runoff

Hydrologic Modeling of Land Processes in Puerto Rico Using Remotely Sensed Data

Hydrologic Modeling of Land Processes in Puerto Rico Using Remotely Sensed Data
Cruise, J. F.; Miller, R. L.
Journal of the American Water Resources Association, vol. 30, Issue 3, p.419-428

Abstract: 
An integrated, multi-disciplinary effort to model land processes affecting Mayaguez Bay in western Puerto Rico is described. A modeling strategy was developed to take advantage of remotely sensed data. The spatial, interannual, and seasonal variability of sediment discharges to the bay were also evaluated. Classified images of remotely sensed data revealed the spatial distribution and quantities of land use classes in the region and aided in the discretization of the watershed into homogeneous regions. These regions were modeled using a geomorphic modeling technique based upon spatially averaged parameters. Simulation results from the modeling effort compared favorably with observations at two locations within the watershed. Results showed that runoff and sediment loads from the area exhibit a marked seasonal trend and that deforested areas located in the foothill regions of the watershed contribute a disproportionate share of the sediment load to the bay. In years when rainfall distributions are uniformly distributed over the area, the sediment yields may be up to 100 percent higher than years when the rainfall is concentrated in the heavily forested mountainous regions.

Luquillo Mountains Puerto Rico A water energy and biogeochemical budgets program site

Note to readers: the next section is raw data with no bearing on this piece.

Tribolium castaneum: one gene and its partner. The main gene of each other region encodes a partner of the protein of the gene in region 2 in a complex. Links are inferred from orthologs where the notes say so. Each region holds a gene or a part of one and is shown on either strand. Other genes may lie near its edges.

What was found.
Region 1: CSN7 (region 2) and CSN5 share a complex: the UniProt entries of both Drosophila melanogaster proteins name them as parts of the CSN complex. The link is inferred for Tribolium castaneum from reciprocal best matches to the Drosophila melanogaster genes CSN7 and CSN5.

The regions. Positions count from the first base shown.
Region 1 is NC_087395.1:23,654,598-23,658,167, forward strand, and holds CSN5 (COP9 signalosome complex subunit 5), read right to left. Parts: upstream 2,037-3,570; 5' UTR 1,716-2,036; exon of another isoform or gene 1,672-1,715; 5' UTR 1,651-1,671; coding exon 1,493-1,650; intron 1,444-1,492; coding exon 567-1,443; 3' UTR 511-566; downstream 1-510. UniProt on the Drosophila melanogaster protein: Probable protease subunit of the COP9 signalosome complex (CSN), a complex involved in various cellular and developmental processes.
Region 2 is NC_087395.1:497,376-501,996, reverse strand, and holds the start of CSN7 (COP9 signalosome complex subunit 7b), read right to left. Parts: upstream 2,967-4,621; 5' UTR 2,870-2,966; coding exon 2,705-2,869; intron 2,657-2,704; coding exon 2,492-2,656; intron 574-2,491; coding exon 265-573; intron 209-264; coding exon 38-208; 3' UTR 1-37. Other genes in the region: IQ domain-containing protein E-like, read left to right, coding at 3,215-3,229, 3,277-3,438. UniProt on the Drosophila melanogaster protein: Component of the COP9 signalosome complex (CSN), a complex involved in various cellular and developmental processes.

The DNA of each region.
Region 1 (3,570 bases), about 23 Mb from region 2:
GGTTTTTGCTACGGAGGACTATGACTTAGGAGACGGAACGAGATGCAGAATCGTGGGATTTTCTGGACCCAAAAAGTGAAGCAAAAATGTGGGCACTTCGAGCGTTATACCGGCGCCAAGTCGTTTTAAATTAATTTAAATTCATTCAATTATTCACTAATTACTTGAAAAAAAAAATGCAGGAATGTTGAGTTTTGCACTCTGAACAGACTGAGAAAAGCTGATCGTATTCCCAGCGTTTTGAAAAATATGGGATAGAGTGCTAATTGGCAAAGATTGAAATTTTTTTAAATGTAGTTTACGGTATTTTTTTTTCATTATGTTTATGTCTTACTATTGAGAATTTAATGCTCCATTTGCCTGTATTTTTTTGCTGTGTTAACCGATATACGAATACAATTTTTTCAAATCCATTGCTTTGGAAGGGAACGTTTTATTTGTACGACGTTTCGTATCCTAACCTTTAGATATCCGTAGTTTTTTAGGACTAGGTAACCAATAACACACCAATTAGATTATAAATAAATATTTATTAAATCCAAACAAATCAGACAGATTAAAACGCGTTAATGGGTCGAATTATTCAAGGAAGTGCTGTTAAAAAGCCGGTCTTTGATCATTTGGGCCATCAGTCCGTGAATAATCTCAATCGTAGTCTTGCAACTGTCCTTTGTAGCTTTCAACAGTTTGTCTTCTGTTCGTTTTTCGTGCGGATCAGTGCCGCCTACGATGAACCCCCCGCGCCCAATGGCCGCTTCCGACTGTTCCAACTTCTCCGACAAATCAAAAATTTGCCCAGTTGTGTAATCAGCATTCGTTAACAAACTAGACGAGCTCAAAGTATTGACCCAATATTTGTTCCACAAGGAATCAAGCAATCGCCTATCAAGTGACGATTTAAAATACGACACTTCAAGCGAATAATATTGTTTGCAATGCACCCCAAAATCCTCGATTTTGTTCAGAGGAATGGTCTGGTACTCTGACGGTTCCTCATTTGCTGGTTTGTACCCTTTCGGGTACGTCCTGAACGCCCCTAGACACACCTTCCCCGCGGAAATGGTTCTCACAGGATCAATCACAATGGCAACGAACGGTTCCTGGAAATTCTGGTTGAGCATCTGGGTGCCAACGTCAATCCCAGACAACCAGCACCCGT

Larsen MC, Stallard RF. Luquillo Mountains, Puerto Rico–a water,
energy, and biogeochemical budgets program site. US geological
survey fact sheet. Washington, D.C.7 U.S. Geological
Survey; 2000. p. 163– 99.

Abstract: 
The Puerto Rico research site consists of the 113 square-kilometer Luquillo Experimental Forest (LEF), administered by the U.S. Forest Service, and the nearby Río Grande de Loíza drainage basin, an urbanized and agriculturally- developed watershed. This combined region serves as a terrestrial laboratory for the study of issues related to the global loss of tropical forest, and the associated changes in land-use practices. Findings from the WEBB research help scientists understand how vegetation, landscape, and people interact to affect the quantity and quality of water and the erosion of the landscape. The results of this work can be applied not only to Puerto Rico, but also to many other regions, where deforestation and rapid land-use change are issues.

WATER BUDGETS OF FORESTED AND AGRICULTURALLY-DEVELOPED WATERSHEDS IN PUERTO RICO

WATER BUDGETS OF FORESTED AND AGRICULTURALLY-DEVELOPED WATERSHEDS IN PUERTO RICO

Abstract: 
Accurate assessment of water budgets is critical for effective management of water resources, especially on small, densely-populated islands with extremely limited storage capacity such as Puerto Rico. A water budget defines a balance between inputs, outputs, and storage. The water budgets described herein provide a generalized summary of the inputs, extractions, and outputs from four watersheds in and near the Luquillo mountains using rainfall, runoff, and public-supply extraction data as well as estimates of groundwater losses and inputs such as cloud drip and infiltration from septic tanks. Mean annual rainfall accumulation during a 7-year study (1991 to 1997) ranged from 1,722 mm in the Canóvanas watershed, to 4,235 mm in the Icacos and Mameyes watersheds; the Cayaguás watershed had 2,172 mm. Combined runoff, groundwater flow and withdrawals ranged from 47 to 73 percent of inputs (combined rainfall, cloud drip and septic tank infiltration). Evapotranspiration, calculated as the water budget residual, amounted to 27, 40, 44, and 53 percent of total moisture inputs in the Icacos, Cayaguás, Mameyes, and Canóvanas watersheds, respectively.